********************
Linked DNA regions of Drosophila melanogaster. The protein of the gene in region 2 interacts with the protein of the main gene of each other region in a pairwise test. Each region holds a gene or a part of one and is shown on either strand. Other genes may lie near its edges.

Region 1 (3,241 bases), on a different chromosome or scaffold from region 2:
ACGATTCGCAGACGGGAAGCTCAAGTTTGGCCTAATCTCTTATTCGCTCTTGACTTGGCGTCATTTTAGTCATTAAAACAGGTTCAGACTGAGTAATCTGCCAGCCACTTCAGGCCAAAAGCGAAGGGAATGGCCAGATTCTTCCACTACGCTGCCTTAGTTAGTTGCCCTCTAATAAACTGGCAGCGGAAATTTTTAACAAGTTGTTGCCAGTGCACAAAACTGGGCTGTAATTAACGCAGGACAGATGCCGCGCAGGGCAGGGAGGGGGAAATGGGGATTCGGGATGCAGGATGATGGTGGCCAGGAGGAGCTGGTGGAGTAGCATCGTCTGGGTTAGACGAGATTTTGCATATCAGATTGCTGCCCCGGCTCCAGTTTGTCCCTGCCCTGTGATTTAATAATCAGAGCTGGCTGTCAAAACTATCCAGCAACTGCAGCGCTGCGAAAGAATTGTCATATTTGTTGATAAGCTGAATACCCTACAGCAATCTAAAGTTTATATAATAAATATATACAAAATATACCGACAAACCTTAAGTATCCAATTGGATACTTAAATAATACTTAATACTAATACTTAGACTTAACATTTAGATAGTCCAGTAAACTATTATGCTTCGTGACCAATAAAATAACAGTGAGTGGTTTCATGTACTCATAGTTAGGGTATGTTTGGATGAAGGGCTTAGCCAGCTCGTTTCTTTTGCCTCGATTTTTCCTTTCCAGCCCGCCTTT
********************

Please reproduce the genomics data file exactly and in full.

Linked DNA regions of Drosophila melanogaster. The protein of the gene in region 2 interacts with the protein of the main gene of each other region in a pairwise test. Each region holds a gene or a part of one and is shown on either strand. Other genes may lie near its edges.

Region 1 (3,241 bases), on a different chromosome or scaffold from region 2:
ACGATTCGCAGACGGGAAGCTCAAGTTTGGCCTAATCTCTTATTCGCTCTTGACTTGGCGTCATTTTAGTCATTAAAACAGGTTCAGACTGAGTAATCTGCCAGCCACTTCAGGCCAAAAGCGAAGGGAATGGCCAGATTCTTCCACTACGCTGCCTTAGTTAGTTGCCCTCTAATAAACTGGCAGCGGAAATTTTTAACAAGTTGTTGCCAGTGCACAAAACTGGGCTGTAATTAACGCAGGACAGATGCCGCGCAGGGCAGGGAGGGGGAAATGGGGATTCGGGATGCAGGATGATGGTGGCCAGGAGGAGCTGGTGGAGTAGCATCGTCTGGGTTAGACGAGATTTTGCATATCAGATTGCTGCCCCGGCTCCAGTTTGTCCCTGCCCTGTGATTTAATAATCAGAGCTGGCTGTCAAAACTATCCAGCAACTGCAGCGCTGCGAAAGAATTGTCATATTTGTTGATAAGCTGAATACCCTACAGCAATCTAAAGTTTATATAATAAATATATACAAAATATACCGACAAACCTTAAGTATCCAATTGGATACTTAAATAATACTTAATACTAATACTTAGACTTAACATTTAGATAGTCCAGTAAACTATTATGCTTCGTGACCAATAAAATAACAGTGAGTGGTTTCATGTACTCATAGTTAGGGTATGTTTGGATGAAGGGCTTAGCCAGCTCGTTTCTTTTGCCTCGATTTTTCCTTTCCAGCCCGCCTTT